Starting 2016 with a bang, VC4Africa-listed venture AzarGen Biotechnologies closes US$3.1-million in Series B funding. VC4A had a chance to speak with Dr. Mauritz Venter to learn more about their progress and plans for the future.
VC4Africa: Can you highlight the origins of the company and its inspiration?
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Mauritz Venter: AzarGen was started by four aspiring life science entrepreneurs with a diverse set of skills, interests and passions as post-graduate students at Stellenbosch University’s Institute for Plant Biotechnology. Throughout our years at university the team had a keen interest in the business aspects of science and in the beginning of 2003 decided to take up the challenge of starting up a new biotechnology company, which we called AzarGen Biotechnologies.
After attracting funding from a private (family friend) investor, followed by seed capital from the South African government, Dr. Cobus Zwiegelaar and I decided to pursue the venture full-time. Our inspiration really came from ground breaking projects like the mapping of the human genome and when we saw articles on the business of genetics/biotechnology appearing in business journals such Fortune and Business Week.
VC4A: What is special about AzarGen, how are you creating value?
MV: During the early (concept) years the team realized that to make this journey in biotech worthwhile, and with all the energy and time dedicated towards this entrepreneurial venture, we needed to enter a sector in life science. We chose biopharmaceuticals, and where we felt we would garner the highest reward if successful. This is also a high risk sector demanding probably the highest attention and capital.
As plant genetic engineers we decided to enter the biopharmaceutical sector through a relatively new platform – using plants as bioreactors to express human therapeutic proteins of high commercial value – a process known as biopharming. South Africa has a small and struggling biotechnology culture and AzarGen is the only private plant-based biopharmaceutical company in the country. AzarGen is also one of a only a few such biopharming companies in the world.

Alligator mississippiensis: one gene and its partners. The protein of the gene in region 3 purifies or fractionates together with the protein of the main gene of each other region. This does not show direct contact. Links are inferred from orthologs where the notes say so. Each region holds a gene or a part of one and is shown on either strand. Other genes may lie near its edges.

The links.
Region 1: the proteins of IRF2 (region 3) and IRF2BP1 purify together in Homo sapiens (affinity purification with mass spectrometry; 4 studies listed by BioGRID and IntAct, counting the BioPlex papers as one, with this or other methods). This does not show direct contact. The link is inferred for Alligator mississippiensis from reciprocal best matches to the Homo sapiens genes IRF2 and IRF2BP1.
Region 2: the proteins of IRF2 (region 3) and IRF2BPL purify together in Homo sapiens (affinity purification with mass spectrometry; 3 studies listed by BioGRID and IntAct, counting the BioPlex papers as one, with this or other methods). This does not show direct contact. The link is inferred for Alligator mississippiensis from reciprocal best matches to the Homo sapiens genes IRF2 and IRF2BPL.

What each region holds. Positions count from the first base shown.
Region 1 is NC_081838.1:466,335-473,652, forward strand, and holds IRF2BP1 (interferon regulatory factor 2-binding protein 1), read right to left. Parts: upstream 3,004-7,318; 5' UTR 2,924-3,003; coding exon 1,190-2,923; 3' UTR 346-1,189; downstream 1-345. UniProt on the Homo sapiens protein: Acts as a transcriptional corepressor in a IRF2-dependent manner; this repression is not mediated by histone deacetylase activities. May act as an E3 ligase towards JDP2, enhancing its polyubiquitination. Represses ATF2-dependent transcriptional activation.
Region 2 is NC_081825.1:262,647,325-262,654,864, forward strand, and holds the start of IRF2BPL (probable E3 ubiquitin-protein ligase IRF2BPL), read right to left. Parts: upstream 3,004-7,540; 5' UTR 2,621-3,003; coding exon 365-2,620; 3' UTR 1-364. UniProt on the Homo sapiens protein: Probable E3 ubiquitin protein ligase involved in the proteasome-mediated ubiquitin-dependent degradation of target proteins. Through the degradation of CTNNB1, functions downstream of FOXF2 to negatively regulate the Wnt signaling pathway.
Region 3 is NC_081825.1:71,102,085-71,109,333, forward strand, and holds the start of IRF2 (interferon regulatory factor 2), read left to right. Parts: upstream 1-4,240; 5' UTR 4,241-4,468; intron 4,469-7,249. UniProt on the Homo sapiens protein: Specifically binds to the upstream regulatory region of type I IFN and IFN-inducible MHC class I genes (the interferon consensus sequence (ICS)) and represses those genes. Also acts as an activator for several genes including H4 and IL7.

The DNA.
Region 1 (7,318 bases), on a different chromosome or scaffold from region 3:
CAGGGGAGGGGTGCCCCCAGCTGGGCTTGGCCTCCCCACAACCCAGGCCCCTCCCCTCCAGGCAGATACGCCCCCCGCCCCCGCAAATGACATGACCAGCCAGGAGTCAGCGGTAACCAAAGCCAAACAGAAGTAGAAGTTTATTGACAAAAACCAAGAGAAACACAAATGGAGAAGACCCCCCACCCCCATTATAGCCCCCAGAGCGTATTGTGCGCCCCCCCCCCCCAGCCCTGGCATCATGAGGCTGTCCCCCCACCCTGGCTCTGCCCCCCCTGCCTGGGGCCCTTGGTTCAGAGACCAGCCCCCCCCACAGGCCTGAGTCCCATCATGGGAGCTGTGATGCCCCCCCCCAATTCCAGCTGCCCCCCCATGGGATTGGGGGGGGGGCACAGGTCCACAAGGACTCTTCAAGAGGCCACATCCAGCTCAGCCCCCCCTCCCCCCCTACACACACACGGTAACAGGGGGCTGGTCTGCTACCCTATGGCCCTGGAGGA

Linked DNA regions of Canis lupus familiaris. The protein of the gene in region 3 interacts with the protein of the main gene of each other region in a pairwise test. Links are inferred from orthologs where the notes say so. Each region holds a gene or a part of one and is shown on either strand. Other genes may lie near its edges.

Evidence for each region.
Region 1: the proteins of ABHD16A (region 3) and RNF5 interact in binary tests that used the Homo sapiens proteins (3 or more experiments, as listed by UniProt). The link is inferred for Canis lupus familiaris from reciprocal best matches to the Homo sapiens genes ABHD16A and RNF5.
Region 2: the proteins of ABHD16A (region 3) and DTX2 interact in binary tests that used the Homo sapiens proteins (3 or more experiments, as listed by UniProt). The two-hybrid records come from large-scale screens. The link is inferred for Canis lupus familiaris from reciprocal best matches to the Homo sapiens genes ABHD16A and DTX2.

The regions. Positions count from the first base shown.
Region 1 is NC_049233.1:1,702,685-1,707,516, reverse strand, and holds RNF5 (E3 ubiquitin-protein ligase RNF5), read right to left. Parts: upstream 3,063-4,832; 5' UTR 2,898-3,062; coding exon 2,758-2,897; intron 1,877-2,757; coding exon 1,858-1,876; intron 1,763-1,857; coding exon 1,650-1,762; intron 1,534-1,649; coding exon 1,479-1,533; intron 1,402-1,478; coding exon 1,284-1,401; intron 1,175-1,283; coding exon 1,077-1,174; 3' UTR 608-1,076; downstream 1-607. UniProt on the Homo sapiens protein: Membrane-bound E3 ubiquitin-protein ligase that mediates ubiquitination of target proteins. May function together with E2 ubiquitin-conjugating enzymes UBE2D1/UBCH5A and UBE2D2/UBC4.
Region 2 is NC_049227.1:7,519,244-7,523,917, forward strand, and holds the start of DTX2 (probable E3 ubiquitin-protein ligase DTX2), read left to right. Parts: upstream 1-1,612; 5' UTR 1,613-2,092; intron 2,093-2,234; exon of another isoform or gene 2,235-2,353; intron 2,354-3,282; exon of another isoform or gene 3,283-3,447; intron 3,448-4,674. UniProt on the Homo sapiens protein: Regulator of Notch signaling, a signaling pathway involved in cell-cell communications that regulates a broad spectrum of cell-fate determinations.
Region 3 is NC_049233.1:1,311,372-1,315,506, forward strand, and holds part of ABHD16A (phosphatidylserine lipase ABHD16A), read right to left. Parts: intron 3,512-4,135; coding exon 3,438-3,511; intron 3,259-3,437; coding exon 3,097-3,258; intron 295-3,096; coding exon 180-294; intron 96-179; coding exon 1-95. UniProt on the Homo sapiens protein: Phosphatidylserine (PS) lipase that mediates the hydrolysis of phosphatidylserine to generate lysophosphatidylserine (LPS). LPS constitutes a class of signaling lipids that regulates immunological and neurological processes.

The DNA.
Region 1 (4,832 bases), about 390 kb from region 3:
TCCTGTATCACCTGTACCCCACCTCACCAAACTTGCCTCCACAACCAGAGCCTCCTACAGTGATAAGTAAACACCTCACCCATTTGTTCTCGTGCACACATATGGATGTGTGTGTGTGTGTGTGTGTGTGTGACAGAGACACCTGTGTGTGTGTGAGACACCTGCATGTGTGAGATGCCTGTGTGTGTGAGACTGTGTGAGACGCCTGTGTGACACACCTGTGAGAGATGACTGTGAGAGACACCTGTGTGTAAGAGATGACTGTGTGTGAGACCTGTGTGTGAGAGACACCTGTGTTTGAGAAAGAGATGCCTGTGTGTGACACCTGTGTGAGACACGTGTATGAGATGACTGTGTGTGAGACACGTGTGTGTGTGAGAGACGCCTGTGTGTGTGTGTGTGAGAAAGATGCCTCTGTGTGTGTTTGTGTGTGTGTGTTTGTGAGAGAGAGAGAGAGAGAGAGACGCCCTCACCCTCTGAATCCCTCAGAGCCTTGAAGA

AzarGen is proving the viability of its plant-based expression platform through a lead candidate, being a human surfactant protein. Deficiency of surfactant is directly associated with neonatal respiratory distress syndrome (RDS) which is one of the most important causes of morbidity and mortality in premature-born infants worldwide. AzarGen aims to manufacture a human version of a surfactant protein in plants in sufficient amounts and purity to meet regulatory and market requirements.
VC4A: What is unique about your approach?
MV: Compared to current (conventional) mammalian, yeast and bacterial production systems, the use of plant cells to express human recombinant proteins offer greater advantages with regard to:
- Safety — no immunogenic responses from animal/bacterial-derived contamination and no adventitious agents;
- Complexity — plants are higher organisms with protein assembly mechanisms similar to humans, which can synthesize complex biopharmaceutical proteins (unlike bacterial fermentation systems that lack post-translational modification processes);
- Clinical efficacy — in addition to limited or no animal-derived immunogenic responses, plant-made modification to target protein may improve therapeutic potency in humans;
- Cost and scalability — plant-based systems allow for significantly lower safety, facility and production costs (compared to mammalian cell-based systems) and production can easily and rapidly be scaled up to accommodate increased demands.